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4 thoughts on “Yet another budget where Australia pigheadedly misunderstands China

  1. James O'Neill

    It is not only Treasury people who wilfully misunderstand China. That also applies to most commentators who either overlook or misunderstand the profound changes that are taking place in Eurasia at present, of which China’s One Belt, One Road policies (the world’s largest infrastructure project) are a central component. This is despite the relentless attempts at sabotage led by the usual suspects, and in which Australia is at the very least a complicit player.
    The One Belt, One Road projects have at their heart the transformation of China’s access to resources across Eurasia. That access will be untrammelled by US warships in the South China Sea. Among the resources accessed by high speed rail are precisely the resources that Australia has grown rich on supplying China over the past few decades. A far greater problem for Australian producers of iron ore, coal, natural gas etc than the price will be whether the Chinese will continue to buy from us at all. Put yourself in their position. Given a choice between reliable, easily accessed resources from land based neighbours, and importing from a country whose so-called Defence policy is based on barely disguised belligerence to our largest trading parter by far, for and on behalf of the Americans, which source would you choose?
    The reality of that choice is very close, and we continue to ignore it at our peril.

    1. Woopwoop

      Don’t those land-based neighbours also harbour a certain belligerance towards China?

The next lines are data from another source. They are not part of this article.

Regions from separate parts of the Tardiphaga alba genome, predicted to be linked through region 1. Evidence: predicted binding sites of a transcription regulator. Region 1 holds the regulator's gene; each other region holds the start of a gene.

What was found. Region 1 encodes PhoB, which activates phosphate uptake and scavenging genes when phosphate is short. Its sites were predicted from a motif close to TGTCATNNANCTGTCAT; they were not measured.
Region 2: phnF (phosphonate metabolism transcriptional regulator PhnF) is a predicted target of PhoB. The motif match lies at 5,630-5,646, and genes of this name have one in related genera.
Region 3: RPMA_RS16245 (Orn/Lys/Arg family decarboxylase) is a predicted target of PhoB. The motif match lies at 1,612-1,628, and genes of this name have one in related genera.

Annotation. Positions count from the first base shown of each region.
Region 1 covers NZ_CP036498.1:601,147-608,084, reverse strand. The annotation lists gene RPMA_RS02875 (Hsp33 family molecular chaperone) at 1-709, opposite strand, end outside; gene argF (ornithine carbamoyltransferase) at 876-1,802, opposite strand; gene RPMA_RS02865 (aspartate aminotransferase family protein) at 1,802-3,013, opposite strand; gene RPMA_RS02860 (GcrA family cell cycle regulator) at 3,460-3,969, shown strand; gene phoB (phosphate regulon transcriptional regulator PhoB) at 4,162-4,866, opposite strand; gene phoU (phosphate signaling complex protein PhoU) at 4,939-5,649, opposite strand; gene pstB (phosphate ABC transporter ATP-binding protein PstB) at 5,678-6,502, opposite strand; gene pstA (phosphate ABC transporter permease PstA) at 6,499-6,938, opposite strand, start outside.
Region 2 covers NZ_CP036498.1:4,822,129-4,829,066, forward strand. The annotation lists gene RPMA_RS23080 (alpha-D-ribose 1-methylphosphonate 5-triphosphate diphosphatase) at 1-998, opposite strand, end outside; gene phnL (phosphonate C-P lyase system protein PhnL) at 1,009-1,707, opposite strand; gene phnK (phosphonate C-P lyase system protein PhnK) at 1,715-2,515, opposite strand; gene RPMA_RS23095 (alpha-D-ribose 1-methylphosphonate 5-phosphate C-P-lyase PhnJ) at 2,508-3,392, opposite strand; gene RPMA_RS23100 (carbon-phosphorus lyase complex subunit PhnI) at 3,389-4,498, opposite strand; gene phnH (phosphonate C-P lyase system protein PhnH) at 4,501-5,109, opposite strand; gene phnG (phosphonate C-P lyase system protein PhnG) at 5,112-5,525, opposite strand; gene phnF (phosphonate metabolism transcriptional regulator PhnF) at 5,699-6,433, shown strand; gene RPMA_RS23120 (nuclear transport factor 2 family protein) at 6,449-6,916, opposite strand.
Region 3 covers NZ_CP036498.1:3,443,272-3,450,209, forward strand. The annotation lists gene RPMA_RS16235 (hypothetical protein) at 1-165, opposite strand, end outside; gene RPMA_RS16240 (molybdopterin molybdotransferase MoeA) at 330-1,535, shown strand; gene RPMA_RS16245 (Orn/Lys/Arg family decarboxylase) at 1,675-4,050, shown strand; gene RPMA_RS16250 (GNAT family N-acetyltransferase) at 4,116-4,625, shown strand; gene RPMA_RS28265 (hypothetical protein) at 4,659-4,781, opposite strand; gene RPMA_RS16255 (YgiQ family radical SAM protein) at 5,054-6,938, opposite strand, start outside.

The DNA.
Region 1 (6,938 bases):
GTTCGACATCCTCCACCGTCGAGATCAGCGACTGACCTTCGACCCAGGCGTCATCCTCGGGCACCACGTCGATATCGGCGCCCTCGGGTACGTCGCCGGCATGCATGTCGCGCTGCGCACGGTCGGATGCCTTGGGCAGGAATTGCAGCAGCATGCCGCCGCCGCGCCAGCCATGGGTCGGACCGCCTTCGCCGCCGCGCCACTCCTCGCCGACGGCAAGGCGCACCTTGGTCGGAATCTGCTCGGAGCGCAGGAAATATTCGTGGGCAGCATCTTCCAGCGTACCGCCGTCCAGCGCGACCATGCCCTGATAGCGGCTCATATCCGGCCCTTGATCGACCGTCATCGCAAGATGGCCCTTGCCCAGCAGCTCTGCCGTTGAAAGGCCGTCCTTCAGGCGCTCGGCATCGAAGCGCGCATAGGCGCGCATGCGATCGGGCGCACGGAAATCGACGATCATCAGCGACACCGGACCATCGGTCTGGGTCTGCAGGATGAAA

1. James O'Neill

        Woopwoop, China has a shared border with 14 countries. I am not sure what you mean by “belligerence” toward China. The only extant border dispute is with India which is being worked out amicably between the two countries. There have been historical disputes, for example, with Vietnam and Russia, but again they have been resolved. Those neighbours are much more conscious of the benefits that can accrue from good relations and when there is no outside interference (which there currently is on a large scale) things are generally sorted out.
        The western media would have you believe that there is tension, but will never talk about their role in promoting that tension. Just as the Australian media is reluctant to talk about the tension we create with our neighbours; eg. the bullying of East Timor.

  2. AR

    They still need the West to buy all the trinkets & gee-gaws produced in the world’s workshop – if we down at the arse end of the world haven’t the cash coz they stopped buying our resources that would be an interesting inversion of the tea/silver & opium problem which Old Blighty solved with the cry in Westminster to “send a gunboat up the river!”